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Modules:Public order
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Planning and deployment

Public order

See also the guidance on public order tactical options and communication. Disorder model This explains the nature of disorder, and may assist in managing policing operations, events and incidents where there is a risk of disorder or a potential for disorder to occur or further escalate. Tension or disorder may be present in every community and social grouping. Its […]


Public order

The public order command structure is based on the gold, silver, bronze and PSU commander roles. For some operations there may also be a requirement for a sub bronze commander role. Those who have been given authority through their role for a specific operation or incident carry out the command role. Commanders must be trained, accredited and operationally competent. Their role is to […]

Reference material

Public order

Public order APP contains references to the following. Anti-social Behaviour, Crime and Policing Act 2014 Appleby v UK App No. (2003) 37 EHRR 783 (not hyperlinked) Austin v United Kingdom [2012] ECHR 459 (not hyperlinked) British Transport Police Bukta and Others v Hungary (2007) (App. No. 25691/04) 51 EHRR 25 (not hyperlinked) Cabinet Office (2009) […]

Public order

Legislation, command, planning and deployment, tactical options, football.

Last modified: April 2021

Policing football

Public order

Policing football APP is aimed at those involved in planning and commanding football events. It provides a framework to ensure a consistent approach at national, regional and local levels. It should also be considered in line with Joint Emergency Services Interoperability Principles. Partnership, cooperation and engagement Effective football policing is underpinned by: partnership and cooperation between […]

Public order index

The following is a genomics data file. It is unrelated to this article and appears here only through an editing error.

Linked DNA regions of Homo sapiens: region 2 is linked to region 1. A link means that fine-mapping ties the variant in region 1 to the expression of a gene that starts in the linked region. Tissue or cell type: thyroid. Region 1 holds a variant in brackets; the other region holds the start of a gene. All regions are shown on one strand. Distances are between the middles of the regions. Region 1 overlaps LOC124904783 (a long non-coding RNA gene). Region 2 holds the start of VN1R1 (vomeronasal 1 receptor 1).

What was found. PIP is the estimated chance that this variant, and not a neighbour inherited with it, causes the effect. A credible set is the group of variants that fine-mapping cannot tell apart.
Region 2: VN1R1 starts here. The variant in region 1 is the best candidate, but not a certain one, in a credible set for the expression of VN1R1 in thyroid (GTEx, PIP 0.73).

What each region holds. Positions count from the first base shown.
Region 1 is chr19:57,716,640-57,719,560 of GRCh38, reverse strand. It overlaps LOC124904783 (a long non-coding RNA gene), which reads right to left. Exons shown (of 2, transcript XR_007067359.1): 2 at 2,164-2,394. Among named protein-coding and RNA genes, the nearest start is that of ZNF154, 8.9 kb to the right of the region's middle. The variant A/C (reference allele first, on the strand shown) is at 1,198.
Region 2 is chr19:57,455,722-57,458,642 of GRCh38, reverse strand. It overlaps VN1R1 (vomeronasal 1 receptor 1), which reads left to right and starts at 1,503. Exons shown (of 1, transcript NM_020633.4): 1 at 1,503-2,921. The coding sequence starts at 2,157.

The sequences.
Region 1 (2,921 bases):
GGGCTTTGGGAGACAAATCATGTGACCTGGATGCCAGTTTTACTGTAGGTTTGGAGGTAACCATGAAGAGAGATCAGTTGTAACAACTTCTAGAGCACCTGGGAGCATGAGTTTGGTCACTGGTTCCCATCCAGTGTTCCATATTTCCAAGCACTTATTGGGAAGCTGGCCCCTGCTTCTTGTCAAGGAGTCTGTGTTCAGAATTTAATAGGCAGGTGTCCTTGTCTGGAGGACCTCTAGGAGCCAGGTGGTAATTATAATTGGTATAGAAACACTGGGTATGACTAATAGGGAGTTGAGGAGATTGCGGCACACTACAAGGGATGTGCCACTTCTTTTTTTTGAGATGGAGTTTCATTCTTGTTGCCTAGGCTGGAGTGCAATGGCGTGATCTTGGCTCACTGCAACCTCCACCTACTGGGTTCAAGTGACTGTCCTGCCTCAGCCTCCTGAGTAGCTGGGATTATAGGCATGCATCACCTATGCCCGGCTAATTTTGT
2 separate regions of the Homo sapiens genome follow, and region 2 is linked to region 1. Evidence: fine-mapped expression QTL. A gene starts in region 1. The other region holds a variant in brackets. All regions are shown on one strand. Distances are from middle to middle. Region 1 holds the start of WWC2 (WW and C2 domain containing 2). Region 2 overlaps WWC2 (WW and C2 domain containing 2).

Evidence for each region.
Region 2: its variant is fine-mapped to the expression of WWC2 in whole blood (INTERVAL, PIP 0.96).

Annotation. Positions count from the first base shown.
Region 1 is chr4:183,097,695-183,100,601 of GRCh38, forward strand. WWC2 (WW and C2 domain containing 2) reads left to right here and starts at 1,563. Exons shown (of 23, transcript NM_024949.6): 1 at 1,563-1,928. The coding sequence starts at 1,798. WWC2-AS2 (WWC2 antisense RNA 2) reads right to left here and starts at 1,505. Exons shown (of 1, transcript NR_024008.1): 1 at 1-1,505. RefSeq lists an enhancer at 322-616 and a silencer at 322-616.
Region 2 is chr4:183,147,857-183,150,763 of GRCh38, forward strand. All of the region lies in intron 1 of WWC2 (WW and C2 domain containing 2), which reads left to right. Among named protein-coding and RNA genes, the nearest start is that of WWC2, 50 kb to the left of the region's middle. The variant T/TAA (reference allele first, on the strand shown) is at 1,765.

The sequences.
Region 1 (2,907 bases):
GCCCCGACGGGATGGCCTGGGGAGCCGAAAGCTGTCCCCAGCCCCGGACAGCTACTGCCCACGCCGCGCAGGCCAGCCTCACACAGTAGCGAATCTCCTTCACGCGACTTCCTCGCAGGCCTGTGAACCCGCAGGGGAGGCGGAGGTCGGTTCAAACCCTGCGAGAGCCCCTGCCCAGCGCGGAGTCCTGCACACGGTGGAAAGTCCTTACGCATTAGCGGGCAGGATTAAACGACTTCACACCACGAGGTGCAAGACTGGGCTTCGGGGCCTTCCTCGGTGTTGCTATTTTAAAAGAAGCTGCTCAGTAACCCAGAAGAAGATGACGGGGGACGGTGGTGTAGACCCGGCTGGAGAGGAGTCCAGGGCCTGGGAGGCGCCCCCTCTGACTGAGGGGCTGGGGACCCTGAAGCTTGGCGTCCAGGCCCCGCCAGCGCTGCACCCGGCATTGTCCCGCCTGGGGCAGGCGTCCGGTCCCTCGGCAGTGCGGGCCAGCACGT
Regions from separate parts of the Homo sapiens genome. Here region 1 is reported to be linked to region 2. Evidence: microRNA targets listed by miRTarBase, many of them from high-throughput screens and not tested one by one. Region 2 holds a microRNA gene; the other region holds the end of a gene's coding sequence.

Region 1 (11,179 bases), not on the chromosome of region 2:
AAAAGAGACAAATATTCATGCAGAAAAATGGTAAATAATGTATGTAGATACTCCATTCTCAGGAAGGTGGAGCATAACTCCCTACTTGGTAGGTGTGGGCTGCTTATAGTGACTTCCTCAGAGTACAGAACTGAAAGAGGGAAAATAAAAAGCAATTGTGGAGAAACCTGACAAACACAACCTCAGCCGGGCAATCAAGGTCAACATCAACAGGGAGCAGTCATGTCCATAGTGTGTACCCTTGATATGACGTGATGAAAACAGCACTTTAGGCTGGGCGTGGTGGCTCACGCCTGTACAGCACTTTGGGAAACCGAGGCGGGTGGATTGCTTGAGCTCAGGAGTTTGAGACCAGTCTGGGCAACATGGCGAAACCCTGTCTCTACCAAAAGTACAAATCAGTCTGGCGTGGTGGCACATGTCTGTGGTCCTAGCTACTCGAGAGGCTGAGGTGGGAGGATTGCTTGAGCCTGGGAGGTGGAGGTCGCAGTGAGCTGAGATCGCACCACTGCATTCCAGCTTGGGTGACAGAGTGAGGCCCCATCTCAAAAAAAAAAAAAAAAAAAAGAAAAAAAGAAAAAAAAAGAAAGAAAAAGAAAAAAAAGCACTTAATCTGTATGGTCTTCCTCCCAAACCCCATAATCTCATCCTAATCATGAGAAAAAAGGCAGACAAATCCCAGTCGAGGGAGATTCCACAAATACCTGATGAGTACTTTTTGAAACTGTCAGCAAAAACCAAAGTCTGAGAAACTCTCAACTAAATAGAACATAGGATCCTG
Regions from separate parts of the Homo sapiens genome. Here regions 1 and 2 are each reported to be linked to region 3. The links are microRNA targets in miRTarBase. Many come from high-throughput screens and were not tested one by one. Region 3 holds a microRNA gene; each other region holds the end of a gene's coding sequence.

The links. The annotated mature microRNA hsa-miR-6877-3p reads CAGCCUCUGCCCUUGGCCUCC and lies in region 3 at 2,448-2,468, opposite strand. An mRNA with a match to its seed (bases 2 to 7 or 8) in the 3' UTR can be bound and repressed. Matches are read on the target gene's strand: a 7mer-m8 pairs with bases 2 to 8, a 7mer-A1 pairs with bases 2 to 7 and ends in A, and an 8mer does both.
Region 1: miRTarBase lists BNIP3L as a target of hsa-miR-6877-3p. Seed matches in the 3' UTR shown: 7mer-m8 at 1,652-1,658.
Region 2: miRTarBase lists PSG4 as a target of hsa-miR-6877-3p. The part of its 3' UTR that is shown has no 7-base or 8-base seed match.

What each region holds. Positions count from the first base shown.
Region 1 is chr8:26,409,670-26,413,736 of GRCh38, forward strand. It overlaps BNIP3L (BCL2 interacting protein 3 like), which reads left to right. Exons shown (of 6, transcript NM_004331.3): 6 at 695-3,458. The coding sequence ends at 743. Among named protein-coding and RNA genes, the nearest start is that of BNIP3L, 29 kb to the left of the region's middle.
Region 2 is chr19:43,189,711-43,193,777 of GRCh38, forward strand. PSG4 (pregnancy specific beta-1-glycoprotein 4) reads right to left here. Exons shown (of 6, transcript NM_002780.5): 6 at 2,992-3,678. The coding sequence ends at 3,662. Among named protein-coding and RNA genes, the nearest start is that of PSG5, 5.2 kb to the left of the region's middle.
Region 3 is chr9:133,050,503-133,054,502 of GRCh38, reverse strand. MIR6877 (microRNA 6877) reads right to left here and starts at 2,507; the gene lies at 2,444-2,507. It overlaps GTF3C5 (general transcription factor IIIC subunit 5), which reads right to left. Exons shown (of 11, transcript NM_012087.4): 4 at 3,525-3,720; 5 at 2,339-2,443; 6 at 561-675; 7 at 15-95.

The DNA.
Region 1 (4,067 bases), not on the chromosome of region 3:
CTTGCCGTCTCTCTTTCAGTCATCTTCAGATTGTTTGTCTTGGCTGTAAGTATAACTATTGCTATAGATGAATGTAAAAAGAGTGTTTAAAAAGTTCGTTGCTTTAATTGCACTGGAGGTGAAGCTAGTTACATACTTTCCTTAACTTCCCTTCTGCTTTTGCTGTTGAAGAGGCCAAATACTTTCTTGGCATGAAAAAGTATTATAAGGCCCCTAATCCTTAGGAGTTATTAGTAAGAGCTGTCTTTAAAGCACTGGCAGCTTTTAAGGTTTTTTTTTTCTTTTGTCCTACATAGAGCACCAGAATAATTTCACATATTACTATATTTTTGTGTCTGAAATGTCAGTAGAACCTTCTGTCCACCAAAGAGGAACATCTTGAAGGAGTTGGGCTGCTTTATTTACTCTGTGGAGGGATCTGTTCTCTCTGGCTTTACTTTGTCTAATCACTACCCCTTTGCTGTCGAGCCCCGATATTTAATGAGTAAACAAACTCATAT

Core principles and legislation 1 Core principles 2 Legal framework 2.1 The right to peaceful assembly (basics: the right to protest) 2.1.1 Negative duty 2.1.2 Positive duty 2.2 Starting point for policing public protest: the presumption in favour of peaceful assembly 2.2.1 Organisers’ intentions 2.3 Restricting the right to peaceful protest 2.4 Principle of proportionality […]

Tactical options

Public order

Commanders have a number of options available for inclusion in their tactical or deployment plans. Commanders should mix and match options and adapt them, depending on the circumstances and resource availability, in order to keep the peace and (where applicable) facilitate protest. They should take a flexible approach to the options they use, and consider the […]

Core principles and legislation

Public order

Six core principles apply to public order policing operations. All legal references are to the law in England and Wales, unless otherwise stated. Readers should ensure that they are aware of the law in force in their jurisdiction when applying this guidance. Core principles The following core principles should be read in conjunction with  command and command considerations […]

Legislative variations for Northern Ireland

Public order

The following content presents legislative variations for Northern Ireland. Legal framework The police have statutory powers and duties in relation to the policing of public processions, related protests and open-air public meetings, including those set out in the: Public Processions (Northern Ireland) Act 1998 Public Order (Northern Ireland) Order 1987 Police and Criminal Evidence (Northern […]


Public order

Developing plans to communicate with the public, directly or indirectly, is an essential element of modern public order policing. Forces should have community engagement plans that are tailored to suit the diverse nature of their communities. Routine neighbourhood policing that includes plans to liaise with the local media, key internal/external stakeholders and directly with the public will […]